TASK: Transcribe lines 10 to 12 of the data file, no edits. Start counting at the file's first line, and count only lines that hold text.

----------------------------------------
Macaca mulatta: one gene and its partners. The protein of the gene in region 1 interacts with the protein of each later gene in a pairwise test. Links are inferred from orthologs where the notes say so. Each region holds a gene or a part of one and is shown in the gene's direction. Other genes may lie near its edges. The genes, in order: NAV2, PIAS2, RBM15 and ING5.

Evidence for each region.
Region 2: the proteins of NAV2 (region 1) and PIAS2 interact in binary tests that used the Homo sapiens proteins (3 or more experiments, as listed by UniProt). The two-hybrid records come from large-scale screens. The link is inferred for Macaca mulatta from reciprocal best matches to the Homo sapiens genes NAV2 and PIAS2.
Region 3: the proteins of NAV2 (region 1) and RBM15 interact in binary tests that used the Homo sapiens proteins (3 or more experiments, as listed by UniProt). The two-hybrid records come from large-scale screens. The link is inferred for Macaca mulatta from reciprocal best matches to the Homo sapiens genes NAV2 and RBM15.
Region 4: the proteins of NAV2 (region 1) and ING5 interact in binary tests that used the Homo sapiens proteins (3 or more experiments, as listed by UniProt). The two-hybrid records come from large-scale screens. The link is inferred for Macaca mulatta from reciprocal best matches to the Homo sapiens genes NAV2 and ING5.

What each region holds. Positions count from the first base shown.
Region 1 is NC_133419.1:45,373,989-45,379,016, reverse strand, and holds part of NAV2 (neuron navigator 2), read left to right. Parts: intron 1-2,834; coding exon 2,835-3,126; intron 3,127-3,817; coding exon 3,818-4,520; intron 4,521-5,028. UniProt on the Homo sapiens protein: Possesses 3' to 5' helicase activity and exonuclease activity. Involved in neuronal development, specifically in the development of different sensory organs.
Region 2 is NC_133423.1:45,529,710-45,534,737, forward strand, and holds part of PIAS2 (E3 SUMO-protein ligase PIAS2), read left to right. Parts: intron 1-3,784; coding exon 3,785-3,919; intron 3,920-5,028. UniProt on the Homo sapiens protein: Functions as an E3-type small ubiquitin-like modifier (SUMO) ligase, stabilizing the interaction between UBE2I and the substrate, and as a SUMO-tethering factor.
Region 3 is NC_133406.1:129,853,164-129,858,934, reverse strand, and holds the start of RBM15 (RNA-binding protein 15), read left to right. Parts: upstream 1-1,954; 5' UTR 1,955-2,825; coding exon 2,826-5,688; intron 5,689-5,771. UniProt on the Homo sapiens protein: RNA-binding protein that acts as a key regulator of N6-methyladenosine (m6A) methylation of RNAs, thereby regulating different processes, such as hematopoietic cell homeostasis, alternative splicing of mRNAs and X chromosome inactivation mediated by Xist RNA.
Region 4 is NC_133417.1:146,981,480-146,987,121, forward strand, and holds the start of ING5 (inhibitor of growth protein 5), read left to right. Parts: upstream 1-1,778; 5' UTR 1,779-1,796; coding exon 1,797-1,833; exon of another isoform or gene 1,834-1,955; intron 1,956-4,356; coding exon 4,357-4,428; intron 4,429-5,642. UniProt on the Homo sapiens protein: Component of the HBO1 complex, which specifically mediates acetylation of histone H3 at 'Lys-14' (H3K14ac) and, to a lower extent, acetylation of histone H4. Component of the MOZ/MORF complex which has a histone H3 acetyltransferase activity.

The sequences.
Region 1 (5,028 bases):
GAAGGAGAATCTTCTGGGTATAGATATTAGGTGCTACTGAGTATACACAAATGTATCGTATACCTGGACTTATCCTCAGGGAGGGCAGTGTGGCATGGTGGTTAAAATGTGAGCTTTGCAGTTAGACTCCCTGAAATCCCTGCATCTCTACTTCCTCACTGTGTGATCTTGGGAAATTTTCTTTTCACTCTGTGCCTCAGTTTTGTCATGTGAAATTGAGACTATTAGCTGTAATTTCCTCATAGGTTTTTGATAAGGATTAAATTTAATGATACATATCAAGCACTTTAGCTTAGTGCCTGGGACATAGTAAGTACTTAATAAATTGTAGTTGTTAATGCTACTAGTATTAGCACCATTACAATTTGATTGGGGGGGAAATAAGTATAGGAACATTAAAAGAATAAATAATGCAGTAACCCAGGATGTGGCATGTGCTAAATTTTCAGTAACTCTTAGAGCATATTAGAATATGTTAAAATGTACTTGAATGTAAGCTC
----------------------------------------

Region 4 is NC_133417.1:146,981,480-146,987,121, forward strand, and holds the start of ING5 (inhibitor of growth protein 5), read left to right. Parts: upstream 1-1,778; 5' UTR 1,779-1,796; coding exon 1,797-1,833; exon of another isoform or gene 1,834-1,955; intron 1,956-4,356; coding exon 4,357-4,428; intron 4,429-5,642. UniProt on the Homo sapiens protein: Component of the HBO1 complex, which specifically mediates acetylation of histone H3 at 'Lys-14' (H3K14ac) and, to a lower extent, acetylation of histone H4. Component of the MOZ/MORF complex which has a histone H3 acetyltransferase activity.

The sequences.
Region 1 (5,028 bases):